ServerSocket.accept -> Socket -> Register -> Selector -> Select -> Cancel Key -> Select -> SwitchToBlockMode -> ObjectInputStream -> ReadObject -> SwitchToNonBlock -> Register looks like a lot of work just for reading a writing objects.
With the solution I outlined you don't have to switch to blocking mode, it works just fine in non-blocking mode so long as you keep a little bit of state around.
Note also that "ServerSocket.accept -> Socket" is required for any solution. Excluding that, since it's common to any solution, and folding in the fact that you can do this in non-blocking mode, we have:
Register -> Selector -> Select -> deregister read ops -> OIS -> read
I've elided the extra Select because that's just part of a loop :-)
Note also that "OIS" and "read" are also common to any solution to this problem, so the extra steps for NIO are actually:
Register -> Selector -> Select -> deregister read ops
Why go through this rigamarole? To get non-blocking semantics. A non-blocking I/O style can lead to much more efficient resource usage, a cleaner higher level code base, and better overall throughput.
Is this harder than the old BIO model? Yes, it is. Any asynchronous/non-blocking solution is going to be a bit harder than a blocking/synchronous one. But blocking/synchronous models rarely scale well. So the extra steps are the cost of doing business.
Please also note that in EmberIO, none of these extra steps are visible to the user of EmberIO. Whether you're in BIO or NIO mode, you'll just get a handleEvent() callback with your object (or a byte if you're not using Objects).
Is really Sun soo blind? Together with threading and synchronization problems in server I don't see NIO as advantage against my current blocking IO solution.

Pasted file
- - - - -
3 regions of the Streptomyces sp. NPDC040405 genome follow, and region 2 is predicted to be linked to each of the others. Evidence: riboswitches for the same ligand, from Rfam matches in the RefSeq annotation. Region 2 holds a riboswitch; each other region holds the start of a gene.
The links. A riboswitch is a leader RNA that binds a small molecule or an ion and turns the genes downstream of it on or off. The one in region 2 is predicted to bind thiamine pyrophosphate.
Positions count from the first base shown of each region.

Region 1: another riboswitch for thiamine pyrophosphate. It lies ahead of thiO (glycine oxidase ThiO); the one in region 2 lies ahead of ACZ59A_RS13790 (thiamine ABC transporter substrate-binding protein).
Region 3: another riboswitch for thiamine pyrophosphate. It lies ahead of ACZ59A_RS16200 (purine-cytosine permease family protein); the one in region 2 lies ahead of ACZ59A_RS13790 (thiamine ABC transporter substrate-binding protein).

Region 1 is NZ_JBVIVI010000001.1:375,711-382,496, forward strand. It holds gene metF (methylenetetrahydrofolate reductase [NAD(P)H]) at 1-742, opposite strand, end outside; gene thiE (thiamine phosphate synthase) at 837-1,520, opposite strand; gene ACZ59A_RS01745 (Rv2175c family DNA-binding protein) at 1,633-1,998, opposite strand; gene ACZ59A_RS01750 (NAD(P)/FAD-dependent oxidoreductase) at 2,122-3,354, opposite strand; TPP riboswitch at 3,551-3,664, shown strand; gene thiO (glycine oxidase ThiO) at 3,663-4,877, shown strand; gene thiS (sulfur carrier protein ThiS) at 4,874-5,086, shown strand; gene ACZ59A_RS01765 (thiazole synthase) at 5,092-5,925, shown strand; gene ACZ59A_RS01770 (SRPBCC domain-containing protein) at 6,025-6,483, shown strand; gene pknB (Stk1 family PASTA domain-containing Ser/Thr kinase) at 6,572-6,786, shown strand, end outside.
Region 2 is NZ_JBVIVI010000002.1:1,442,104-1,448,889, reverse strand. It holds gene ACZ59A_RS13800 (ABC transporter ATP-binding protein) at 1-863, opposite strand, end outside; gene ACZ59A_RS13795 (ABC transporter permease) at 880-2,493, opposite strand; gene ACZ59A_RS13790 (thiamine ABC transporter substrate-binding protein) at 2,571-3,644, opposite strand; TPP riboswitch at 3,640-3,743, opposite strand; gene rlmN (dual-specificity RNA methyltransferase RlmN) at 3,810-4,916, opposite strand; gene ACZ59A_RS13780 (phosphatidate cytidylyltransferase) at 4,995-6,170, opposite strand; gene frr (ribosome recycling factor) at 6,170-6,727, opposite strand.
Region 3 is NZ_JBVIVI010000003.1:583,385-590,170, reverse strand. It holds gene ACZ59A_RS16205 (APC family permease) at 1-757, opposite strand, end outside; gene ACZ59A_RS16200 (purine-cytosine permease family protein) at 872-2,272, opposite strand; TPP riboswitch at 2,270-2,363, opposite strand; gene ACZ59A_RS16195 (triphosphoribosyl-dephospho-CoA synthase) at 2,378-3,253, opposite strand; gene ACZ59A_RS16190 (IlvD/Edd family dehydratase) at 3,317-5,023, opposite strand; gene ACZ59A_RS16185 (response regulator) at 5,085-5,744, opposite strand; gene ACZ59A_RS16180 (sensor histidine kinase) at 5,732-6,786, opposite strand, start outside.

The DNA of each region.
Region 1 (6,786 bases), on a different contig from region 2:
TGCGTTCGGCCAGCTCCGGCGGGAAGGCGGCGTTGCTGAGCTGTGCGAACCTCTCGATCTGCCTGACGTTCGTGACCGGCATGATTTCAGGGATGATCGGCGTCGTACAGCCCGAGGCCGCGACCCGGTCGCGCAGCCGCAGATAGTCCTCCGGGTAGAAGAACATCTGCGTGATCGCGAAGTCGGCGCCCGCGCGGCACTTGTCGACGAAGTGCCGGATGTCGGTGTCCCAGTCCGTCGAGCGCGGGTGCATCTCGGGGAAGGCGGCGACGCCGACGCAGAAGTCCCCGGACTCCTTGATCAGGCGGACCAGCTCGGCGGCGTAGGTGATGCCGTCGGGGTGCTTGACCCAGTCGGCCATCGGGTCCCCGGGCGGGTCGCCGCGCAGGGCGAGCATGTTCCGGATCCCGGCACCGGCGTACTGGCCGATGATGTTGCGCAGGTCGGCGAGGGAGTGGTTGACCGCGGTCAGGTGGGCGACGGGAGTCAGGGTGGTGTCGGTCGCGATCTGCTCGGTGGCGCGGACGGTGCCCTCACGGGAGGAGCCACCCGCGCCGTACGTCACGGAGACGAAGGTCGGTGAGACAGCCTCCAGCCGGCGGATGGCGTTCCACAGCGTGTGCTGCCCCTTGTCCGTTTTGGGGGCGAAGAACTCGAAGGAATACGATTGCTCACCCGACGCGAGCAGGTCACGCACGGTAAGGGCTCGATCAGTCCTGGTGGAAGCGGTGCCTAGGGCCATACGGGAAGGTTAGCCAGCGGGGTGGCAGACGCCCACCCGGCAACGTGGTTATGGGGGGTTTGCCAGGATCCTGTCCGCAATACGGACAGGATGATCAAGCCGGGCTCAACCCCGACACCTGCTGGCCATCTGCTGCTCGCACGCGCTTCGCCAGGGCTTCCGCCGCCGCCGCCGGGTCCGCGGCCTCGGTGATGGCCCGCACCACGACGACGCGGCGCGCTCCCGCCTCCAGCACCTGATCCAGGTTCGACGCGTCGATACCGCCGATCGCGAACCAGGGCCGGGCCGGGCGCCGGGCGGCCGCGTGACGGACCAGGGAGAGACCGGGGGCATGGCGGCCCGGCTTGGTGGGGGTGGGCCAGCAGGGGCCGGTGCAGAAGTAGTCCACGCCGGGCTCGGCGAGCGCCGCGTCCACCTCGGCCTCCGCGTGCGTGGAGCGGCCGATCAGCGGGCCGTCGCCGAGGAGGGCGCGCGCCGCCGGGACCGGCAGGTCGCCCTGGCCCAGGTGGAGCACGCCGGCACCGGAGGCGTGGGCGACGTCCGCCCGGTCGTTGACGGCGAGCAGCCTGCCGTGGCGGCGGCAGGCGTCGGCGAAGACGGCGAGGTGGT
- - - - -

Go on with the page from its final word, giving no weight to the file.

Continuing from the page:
When you don't understand something, blame Sun :-)
Here's an exercise for you: how well does your BIO solution work with 5,000 simultaneous socket clients? This absolutely requires 5,000 threads + overhead to do in a BIO model.
In addition - imagine a requestor thread that needs to perform 5 "expensive" remote actions which are independent of each other, but still need to be done. For jollies let's say that each takes 100 milliseconds to perform, and that some of the data going back and forth is large enough to force some blocking. In an NIO sort of model, you can fire off all 5 actions at once, and then reap the "answers" asynchronously after firing them. The total cost of this will be 100 milliseconds + some overhead. In a typical BIO model, the cost of this will be 500 milliseconds + some overhead. You can try to model an asynchronous strategy on top of BIO - but this requires even more threads on top of the thread per connection that's the bare bones minimum.
Last question for expert. Do you guess that NIO on network really bring visible speed improvement?
Alot of people initially thought of NIO as something that would reduce latency - e.g. individual request times and responses would go down. As it turns out, this isn't the case - NIO code typically elongates latency. Where NIO really shines is in reducing the amount of resources required to service requests, and in boosting overall throughput e.g. scaling to handling many requests in a reasonable time frame. Now, as I mention in my blog entry, naive use of NIO can lead to really bad latency _and_ bad throughput. So part of the reason for creating EmberIO is to solve those problems. I use NIO in a very specific manner to try to minimize latency and maximize throughput. There's obviously a balance that has to be struck here, though, and that's why EmberIO has a number of different options - so that you can tune it to your own needs. Where BIO falls down flat on its face is that is inherently un-tunable. You have a thread per connection, it's in blocking mode, and whatever latency and throughput you get is what you get. There's no way to change the equation to differing needs.
And this is also why EmberIO swings both ways :-) If you have a small number of simultaneous sockets and you want latency as low as possible, switch EmberIO into BIO mode, and you're done. If at a latter time requirements change, and you suddenly expect many more simultaneous clients, or if your I/O characteristics change radically (e.g. you're suddenly writing or reading very big objects, or remote activities are taking much longer than they were previously), then you can switch EmberIO over to a non-blocking thread pooling strategy to better handle those sorts of activities - and still not do too badly in the latency department.